BALTIMORE -- It’s been a little more than two weeks since the Orioles lost their All-Star closer, as Félix Bautista sustained an injury to the ulnar collateral ligament in his right elbow on Aug. 25 and then went on the 15-day injured list the following day.
Since then, there hadn’t been a ton of clarity regarding Bautista’s situation. But on Monday afternoon, general manager Mike Elias met with the media at Camden Yards and dove deeper into the status of the 28-year-old right-hander.
Let’s get into the finer details of Bautista’s ailment, his outlook and more regarding his future.
What exactly is Bautista’s injury?
When Bautista went on the IL, Baltimore classified it as a “right UCL injury” without any further details. On Monday, Elias confirmed there’s a partial tear to Bautista’s ligament.
“That would be an accurate description of it,” Elias said. “He’s a guy who’s been pitching, and pitching hard, for a while. It’s probably best characterized as an acute-on-chronic injury to his ligament.”
It’s far from the worst-case scenario, as a full tear would have likely led to Bautista immediately undergoing Tommy John surgery. Instead, there are other paths for the Orioles to take before deciding whether he’ll eventually need to get the complete reconstructive procedure.
Could Bautista pitch again in 2023?
As of right now, yes. Bautista has been playing catch on flat ground in recent days, and Baltimore is hopeful his right elbow will continue to respond well to that, which has been the case thus far.
“I think the fact that we’re keeping him throwing right now speaks to the fact that this is not over for 2023,” Elias said. “It’s just going to depend on how he feels as we keep this going. But right now, this is our approach.”
It’s a “conservative” approach, as Elias later called it. But with three weeks to go in the regular season -- and a potentially long postseason run to follow -- the Orioles aren’t ruling out Bautista’s return or planning to shut him down in the immediate future.
What is the short-term plan for Bautista?
Bautista will continue to throw, but if he’s going to eventually pitch again for Baltimore, he’ll need to progress from there.
“Eventually, if we were going to continue to receive solid results or a lack of interruption or a lack of resistance to stretching him out, at some point, we would get him on the mound,” Elias said.
While Elias said it would be desired for Bautista to pitch again in the regular season rather than having his return come in the heart of October, nothing is being ruled out at the moment.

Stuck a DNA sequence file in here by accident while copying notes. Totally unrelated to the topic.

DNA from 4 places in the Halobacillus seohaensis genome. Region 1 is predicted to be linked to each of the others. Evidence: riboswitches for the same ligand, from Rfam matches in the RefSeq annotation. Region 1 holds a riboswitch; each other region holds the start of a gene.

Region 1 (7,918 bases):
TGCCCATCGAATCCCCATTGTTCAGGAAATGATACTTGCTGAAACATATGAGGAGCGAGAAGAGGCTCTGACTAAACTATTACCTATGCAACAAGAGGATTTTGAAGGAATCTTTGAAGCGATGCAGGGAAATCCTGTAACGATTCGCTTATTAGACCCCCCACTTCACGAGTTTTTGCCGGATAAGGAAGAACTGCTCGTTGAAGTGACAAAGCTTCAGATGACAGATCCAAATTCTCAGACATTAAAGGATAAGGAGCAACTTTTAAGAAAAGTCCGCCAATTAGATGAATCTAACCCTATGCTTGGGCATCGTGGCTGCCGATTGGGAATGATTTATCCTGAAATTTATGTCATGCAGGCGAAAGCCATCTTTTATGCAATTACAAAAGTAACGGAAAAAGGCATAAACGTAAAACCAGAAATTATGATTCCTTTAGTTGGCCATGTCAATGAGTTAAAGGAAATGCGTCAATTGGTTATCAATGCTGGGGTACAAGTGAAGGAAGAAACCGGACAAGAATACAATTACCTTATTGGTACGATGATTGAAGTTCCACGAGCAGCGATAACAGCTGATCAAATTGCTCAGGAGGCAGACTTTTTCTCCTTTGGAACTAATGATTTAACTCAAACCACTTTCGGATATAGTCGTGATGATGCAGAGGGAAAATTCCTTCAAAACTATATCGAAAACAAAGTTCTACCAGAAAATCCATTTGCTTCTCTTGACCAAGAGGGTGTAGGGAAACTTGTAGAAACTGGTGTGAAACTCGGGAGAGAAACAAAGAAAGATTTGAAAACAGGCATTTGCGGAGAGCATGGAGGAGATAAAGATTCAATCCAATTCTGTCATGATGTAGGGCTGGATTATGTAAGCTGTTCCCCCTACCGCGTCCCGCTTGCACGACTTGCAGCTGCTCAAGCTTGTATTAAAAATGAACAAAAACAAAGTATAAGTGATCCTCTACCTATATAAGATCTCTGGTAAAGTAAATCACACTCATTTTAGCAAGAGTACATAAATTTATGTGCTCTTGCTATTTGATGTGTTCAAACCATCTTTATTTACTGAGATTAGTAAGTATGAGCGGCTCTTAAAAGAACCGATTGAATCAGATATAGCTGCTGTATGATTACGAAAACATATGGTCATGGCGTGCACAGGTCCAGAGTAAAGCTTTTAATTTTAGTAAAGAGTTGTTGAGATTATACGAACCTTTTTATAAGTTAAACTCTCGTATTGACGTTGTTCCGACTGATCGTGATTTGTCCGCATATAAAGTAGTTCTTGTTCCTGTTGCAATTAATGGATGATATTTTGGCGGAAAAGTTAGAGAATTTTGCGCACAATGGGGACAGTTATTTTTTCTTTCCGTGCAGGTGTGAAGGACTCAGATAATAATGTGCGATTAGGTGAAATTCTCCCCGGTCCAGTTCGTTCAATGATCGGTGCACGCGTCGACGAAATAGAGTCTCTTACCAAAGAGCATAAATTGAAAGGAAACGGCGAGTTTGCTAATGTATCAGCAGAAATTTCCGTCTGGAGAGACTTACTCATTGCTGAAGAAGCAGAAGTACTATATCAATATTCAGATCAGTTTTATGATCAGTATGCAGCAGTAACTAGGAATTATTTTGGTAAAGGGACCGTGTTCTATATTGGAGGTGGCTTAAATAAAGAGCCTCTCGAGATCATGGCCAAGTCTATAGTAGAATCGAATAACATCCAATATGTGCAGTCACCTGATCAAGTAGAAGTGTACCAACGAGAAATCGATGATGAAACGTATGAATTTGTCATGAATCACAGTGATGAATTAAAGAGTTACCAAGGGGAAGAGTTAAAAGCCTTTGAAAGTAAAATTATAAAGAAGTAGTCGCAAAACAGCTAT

What is the long-term plan for Bautista?
Even though Bautista isn’t planning to undergo an operation right now -- Tommy John surgery or any other procedure -- that doesn’t mean he may not need one in the future. It’s also possible he could have surgery as soon as this offseason, depending on how the next month-plus unfolds.
In meeting with doctors, the Orioles have been told that their current plan isn’t putting Bautista’s health in jeopardy. But there is some “significance” to the ligament tear, per Elias, who said the team will continue to discuss potential options with the righty into the winter.
“His career and his future and the team’s future are first and foremost in that,” Elias said. “So we’re very confident that everything that we’re doing is within the realm of not introducing any additional long-term risk to him or to his recovery or to his skill level.”
Why are the Orioles taking this approach?
Bautista is Baltimore’s best relief pitcher and one of the game’s elite closers. He had a 1.48 ERA and a 0.92 WHIP in 61 innings over 56 appearances this season, recording 33 saves and 110 strikeouts. He makes the Orioles’ bullpen considerably stronger at the back end.
So if the O’s can get Bautista back and have him pitch at close to that level, it boosts their odds of making a deep postseason run.
The Orioles are also at a point on the baseball calendar in which they can afford to take this approach. For example, if Bautista underwent Tommy John surgery either now or in November, he’d still miss the entire 2024 season and wouldn’t be in a position to return until ’25. So there’s no harm in trying to see if he can pitch through the partial tear, as long as no further damage is incurred.
“Right now, the medical advice that we’re getting and that we’re comfortable with is that this is a smart way to go right now,” Elias said. “If it leads to something else or it doesn’t work, we’ll still have those other options on the table and we’ll be no worse for the wear.”